When I was working with Heartline I was able to meet a wonderful young teen mom who epitomizes what they are all about. (This story is shared with her permission.) Sarah had delivered a precious baby girl, Sophia, a couple months prior to my arrival. Her life had taken a turn when she was sexually assaulted by a neighbor and became pregnant at the age of 13. This was a source of shame for her family and so much blame was put on Sarah. Luckily she found Heartline and received amazing love, care and education throughout her pregnancy and still to this day, almost a year postpartum. Because of the education she received, she was able to make wise choices to exclusively breastfeed her baby and was able to stand against many false cultural beliefs that were being pushed on her. Sarah has created a very strong bond with Sophia and has now been able to return to school, with the support of Heartline. She sadly has to hide the fact that she’s a mom from her school and classmates, but she has aspirations to be a midwife, and I know she will make a great one. She has been so well supported by the staff and midwives at the maternity center and because of it knows her value and worth. She is often found helping other young moms at the maternity center and is one of the wisest young women I have ever met. Heartline changed her story, and now she can change her daughter’s story.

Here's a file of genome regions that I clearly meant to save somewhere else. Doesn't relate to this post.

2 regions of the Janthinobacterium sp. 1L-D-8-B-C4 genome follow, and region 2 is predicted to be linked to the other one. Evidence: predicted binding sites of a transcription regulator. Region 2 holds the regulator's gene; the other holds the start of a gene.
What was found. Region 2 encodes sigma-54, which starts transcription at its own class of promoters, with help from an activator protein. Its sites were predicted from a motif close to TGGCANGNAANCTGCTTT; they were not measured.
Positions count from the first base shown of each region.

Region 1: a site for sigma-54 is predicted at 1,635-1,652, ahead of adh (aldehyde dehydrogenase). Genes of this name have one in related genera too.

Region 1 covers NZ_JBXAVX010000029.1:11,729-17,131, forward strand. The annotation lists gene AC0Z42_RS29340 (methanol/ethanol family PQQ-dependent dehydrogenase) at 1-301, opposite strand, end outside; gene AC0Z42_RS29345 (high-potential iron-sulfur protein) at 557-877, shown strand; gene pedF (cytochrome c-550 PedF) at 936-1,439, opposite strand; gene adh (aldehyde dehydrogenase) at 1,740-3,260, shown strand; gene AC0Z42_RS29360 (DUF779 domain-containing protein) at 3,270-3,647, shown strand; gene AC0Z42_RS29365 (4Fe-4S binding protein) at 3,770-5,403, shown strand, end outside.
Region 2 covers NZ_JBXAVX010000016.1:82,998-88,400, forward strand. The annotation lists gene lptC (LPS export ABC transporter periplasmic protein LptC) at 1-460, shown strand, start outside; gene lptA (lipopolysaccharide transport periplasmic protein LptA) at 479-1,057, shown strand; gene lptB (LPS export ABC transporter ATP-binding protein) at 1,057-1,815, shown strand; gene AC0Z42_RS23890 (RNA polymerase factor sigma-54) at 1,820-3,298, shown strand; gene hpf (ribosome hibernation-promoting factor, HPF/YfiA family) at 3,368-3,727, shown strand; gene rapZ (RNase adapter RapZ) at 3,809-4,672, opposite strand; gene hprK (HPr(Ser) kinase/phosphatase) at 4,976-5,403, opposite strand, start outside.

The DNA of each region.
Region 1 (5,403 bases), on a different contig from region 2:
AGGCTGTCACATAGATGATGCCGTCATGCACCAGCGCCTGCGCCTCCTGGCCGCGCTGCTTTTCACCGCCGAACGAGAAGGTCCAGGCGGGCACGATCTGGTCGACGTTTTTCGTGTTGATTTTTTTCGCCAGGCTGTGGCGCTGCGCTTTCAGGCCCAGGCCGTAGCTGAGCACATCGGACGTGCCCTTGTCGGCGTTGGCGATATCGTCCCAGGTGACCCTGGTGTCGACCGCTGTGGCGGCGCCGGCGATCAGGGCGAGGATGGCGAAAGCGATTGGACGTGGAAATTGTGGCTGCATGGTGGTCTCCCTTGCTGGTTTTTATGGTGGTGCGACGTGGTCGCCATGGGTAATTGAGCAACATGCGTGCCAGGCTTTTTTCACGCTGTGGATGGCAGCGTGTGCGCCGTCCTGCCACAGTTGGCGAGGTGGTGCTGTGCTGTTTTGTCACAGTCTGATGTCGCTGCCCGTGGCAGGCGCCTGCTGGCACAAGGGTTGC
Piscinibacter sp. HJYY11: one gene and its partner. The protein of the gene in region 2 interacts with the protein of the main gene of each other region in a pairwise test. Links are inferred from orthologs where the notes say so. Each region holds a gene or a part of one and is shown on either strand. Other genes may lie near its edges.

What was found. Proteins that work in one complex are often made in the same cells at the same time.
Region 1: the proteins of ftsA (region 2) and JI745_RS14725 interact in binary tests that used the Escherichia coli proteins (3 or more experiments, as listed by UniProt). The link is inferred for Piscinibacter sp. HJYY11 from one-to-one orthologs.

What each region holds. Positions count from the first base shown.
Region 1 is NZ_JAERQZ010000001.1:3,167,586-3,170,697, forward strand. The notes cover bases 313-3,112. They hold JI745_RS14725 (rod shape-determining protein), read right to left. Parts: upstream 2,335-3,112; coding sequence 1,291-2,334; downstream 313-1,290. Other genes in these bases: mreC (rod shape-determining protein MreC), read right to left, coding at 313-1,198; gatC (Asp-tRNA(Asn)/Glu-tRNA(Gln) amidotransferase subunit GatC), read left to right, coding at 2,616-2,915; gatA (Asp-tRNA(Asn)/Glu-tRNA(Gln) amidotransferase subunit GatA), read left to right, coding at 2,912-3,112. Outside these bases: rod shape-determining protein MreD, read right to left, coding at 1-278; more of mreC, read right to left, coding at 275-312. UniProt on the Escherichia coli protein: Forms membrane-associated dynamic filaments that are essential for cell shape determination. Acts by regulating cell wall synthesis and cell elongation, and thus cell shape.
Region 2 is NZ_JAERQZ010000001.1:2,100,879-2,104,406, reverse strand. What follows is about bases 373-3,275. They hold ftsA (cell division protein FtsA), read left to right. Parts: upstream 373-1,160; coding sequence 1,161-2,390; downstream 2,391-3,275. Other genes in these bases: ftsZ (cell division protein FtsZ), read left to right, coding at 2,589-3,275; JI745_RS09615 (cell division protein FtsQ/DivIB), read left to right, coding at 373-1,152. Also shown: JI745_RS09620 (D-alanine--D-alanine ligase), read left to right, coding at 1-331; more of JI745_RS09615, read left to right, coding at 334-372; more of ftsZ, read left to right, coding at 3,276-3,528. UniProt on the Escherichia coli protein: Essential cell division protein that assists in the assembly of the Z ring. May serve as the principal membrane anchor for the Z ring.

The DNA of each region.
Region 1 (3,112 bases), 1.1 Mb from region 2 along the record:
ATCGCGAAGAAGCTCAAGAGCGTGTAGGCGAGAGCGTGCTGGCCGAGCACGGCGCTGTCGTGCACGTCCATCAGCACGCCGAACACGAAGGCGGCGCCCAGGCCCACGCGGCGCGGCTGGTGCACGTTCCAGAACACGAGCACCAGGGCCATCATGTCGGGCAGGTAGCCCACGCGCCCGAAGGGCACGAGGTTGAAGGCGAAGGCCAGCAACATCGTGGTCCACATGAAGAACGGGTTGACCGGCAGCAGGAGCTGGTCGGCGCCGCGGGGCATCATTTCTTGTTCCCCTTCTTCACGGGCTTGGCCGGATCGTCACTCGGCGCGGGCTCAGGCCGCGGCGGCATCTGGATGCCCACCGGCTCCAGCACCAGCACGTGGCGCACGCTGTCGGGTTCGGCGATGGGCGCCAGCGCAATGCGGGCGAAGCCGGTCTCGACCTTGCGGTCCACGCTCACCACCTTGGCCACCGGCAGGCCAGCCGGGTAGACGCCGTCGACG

During my time with Heartline, I saw the amazing staff walk with all kinds of women: young moms who were abused and expecting, moms who had lost previous babies and now had the care and education to safely deliver a healthy baby, moms who were newly diagnosed with HIV, moms who were full of joy for their new little one, moms who came hours on public transport to have care, moms with large families, and moms just starting their families….and all these women were loved and cared for so well. They all got crazy good education about pregnancy, delivery, and how to keep their babies healthy. The intent of the program is to teach and care for the women through one pregnancy and then they are able to go out and spread their knowledge to their communities. When you gain information that can save lives you don’t keep that to yourself, you spread it far and wide.
Women can change the world one conversation at a time. Midwives can change the world one healthy birth at a time.
~Written by Rachel Lamb, RN, Clinic Nurse and Birth Assistant at MBC: “Haiti is very special to me. I continue to be involved with the Haitian community in the Twin Cities, and I travel often to Haiti when I’m able. I love to tell stories about my time there, so feel free to ask me more about it when you see me at the Birth Center!”